Friday, November 21, 2014

Enforcers in the NHL-A dying breed

I recently was talking with Rachel during a Devils game and she commented that the Devils didn't fight nearly as much as they used to.

That's true and all of the anti-fighting crowd should be happy that fighting has drastically decreased over the last two years.
The lovely Cherie has thought for years that fighting was not a need in the game and always complained about it.
Me? I rank Bob Probert among my favorite players ever and used to trade for fight tapes of my favorite bombers,so I was not a fighting snob.
I loved Devils fighters of the past like Krzystof Oliwa,Troy Crowder,Ken Daneyko and more.
The NHL was always an easy mark for columnists looking for a topic to bang some words out and were able to rant about the ills of the bouts with outrage.

The enforcers are slowly being weeded out of the game as the game evolves to more of a flowing,offensive and the liabilities of the enforcer are becomes more and more of an albatross that teams simply cannot afford to carry/
If you have a player that can defend himself and can perform at a level that the game demands,then the fighting is a bonus,but the less than skilled Darren Peters,Eric Boulton and Kris Barch types are being run out of the game because they simply cannot compete in the current game.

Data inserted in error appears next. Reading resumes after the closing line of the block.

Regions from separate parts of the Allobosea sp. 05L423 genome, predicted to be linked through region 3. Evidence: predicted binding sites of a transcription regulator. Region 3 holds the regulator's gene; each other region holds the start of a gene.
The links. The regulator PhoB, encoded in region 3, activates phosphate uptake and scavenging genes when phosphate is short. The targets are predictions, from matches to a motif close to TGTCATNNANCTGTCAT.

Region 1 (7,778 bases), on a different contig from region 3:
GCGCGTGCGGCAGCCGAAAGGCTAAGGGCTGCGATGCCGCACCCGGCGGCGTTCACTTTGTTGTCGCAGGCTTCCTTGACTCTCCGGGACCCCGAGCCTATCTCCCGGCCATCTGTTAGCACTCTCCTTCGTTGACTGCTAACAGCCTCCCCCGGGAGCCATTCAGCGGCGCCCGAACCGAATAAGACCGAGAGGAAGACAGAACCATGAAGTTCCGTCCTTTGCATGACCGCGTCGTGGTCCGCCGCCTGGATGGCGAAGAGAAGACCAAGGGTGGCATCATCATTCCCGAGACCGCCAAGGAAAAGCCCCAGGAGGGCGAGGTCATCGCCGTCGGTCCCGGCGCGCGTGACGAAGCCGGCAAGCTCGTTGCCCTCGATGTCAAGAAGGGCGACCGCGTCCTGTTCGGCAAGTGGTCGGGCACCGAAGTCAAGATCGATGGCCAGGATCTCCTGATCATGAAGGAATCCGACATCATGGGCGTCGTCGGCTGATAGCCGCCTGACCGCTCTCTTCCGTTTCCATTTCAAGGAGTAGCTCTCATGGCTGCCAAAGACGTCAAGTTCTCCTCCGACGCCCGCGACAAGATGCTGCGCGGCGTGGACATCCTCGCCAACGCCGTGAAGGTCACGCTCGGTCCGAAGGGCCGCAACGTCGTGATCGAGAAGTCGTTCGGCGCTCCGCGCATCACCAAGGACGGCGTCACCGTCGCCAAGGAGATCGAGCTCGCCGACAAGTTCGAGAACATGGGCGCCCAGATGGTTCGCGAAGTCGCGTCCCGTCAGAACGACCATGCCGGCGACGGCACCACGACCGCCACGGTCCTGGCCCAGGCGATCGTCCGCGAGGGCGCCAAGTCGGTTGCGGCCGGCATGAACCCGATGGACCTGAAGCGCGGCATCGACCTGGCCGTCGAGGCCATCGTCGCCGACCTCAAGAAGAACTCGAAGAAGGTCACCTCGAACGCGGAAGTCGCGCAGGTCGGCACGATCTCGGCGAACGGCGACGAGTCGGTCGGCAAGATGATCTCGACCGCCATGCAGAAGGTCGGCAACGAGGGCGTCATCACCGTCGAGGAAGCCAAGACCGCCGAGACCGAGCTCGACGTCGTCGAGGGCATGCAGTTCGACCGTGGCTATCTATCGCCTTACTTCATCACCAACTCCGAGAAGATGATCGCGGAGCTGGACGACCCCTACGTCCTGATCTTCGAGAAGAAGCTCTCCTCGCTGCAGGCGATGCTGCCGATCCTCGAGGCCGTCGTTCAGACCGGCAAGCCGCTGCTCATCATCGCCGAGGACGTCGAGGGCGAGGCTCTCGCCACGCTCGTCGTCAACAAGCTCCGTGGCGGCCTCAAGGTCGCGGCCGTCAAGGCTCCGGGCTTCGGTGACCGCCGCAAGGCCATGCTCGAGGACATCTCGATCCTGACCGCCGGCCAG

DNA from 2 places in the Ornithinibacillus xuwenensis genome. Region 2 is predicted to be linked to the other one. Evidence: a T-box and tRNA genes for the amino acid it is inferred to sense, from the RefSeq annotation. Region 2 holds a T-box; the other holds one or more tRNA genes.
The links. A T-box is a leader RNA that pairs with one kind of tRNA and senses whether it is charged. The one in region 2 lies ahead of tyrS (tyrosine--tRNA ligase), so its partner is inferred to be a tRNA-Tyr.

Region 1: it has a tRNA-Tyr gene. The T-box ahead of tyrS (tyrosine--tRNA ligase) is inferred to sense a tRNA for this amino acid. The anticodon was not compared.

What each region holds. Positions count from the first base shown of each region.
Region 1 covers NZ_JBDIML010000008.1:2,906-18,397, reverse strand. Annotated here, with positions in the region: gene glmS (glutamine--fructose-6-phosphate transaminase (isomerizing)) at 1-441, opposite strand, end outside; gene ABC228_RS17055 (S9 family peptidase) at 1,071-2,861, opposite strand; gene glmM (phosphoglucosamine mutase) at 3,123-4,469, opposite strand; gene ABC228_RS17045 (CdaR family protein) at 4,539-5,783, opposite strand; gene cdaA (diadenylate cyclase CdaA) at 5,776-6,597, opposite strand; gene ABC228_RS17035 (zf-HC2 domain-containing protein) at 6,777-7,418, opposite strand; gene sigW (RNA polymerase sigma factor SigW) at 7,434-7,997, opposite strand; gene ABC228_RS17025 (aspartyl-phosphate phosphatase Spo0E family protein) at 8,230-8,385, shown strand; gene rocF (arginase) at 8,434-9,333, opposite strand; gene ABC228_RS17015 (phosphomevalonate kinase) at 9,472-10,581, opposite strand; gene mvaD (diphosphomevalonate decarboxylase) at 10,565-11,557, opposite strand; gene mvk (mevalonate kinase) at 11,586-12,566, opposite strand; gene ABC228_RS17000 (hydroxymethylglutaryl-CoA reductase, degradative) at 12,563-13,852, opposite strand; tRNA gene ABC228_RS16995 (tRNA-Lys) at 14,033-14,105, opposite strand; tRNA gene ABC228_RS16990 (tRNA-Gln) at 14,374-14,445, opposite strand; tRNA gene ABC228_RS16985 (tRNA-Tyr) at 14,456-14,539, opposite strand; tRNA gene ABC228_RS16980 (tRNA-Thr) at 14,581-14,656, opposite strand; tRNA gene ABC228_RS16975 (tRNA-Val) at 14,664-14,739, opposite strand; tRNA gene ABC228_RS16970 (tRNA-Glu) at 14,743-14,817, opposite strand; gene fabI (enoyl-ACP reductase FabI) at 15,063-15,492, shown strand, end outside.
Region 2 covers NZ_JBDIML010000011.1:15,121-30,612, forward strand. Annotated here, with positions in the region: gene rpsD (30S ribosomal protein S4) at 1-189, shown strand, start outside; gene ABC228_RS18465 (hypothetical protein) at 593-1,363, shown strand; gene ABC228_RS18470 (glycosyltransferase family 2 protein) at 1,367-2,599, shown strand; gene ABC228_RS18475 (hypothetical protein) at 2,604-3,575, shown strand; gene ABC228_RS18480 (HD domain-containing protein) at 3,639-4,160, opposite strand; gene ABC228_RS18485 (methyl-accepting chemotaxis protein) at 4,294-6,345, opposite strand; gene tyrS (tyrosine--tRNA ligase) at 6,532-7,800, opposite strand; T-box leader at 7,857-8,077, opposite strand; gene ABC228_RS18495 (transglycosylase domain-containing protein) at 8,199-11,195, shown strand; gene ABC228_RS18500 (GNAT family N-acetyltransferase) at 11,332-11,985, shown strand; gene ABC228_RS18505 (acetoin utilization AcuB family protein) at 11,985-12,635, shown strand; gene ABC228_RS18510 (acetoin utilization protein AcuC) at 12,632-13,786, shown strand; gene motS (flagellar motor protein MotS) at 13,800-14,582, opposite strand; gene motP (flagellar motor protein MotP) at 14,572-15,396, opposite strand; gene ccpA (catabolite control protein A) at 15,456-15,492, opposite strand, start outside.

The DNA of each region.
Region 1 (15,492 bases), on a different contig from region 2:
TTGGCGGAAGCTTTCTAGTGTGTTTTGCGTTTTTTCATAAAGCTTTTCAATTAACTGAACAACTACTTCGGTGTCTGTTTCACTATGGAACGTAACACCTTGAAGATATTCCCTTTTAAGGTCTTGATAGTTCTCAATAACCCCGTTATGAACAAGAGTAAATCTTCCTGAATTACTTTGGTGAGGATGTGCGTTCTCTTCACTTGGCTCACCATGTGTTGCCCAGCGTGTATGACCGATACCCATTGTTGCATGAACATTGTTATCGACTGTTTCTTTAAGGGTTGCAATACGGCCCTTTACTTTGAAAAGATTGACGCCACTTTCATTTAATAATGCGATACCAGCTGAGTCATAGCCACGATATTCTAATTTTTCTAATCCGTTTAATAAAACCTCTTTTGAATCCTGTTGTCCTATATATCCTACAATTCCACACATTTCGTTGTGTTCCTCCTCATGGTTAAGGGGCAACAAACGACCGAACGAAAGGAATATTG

The skating and scoring simply overwhelm the the physicality and as a result-the enforcers are almost useless on even a fourth line with limited duty.
You can argue that is not as fun of a game to watch,but until someone is able to to be successful in a attempt to build a roster based on players that are able to whack around the skill players,the game is what it is for the time being.

I miss the fighting and I miss the action that physical play provides,however there is finally a good reason that fighting is a dying art and it has nothing to do with flow of play or the art of the game,
The main issue is one that is affecting other sports as well-brain issues.
Unlike boxing,the fights on the ice result in gloves being dropped,not being put on.
Hockey fights often are muddled,sloppy,grasping bouts,but the the danger is not always the bare fisted fighters-it's the ice from when they hit the ground.
Thick,frozen ice with no give can cause severe injury when heads hit the surface without any padding and from the force that is created from falling out of control.
Now that we are learning more about brain injuries,I can see the value of less fighting,although I still believe that the game suffers from losing it as the players now are able to cheap shot more and not pay a price for their dirty play,but if it means a better post-hockey life for the players-I can live without it.

Until then-there is always my old fight tapes as I transfer them to DVD.
Back tonight with the Cavaliers in Washington and (internet permitting) the Devils in Edmonton...

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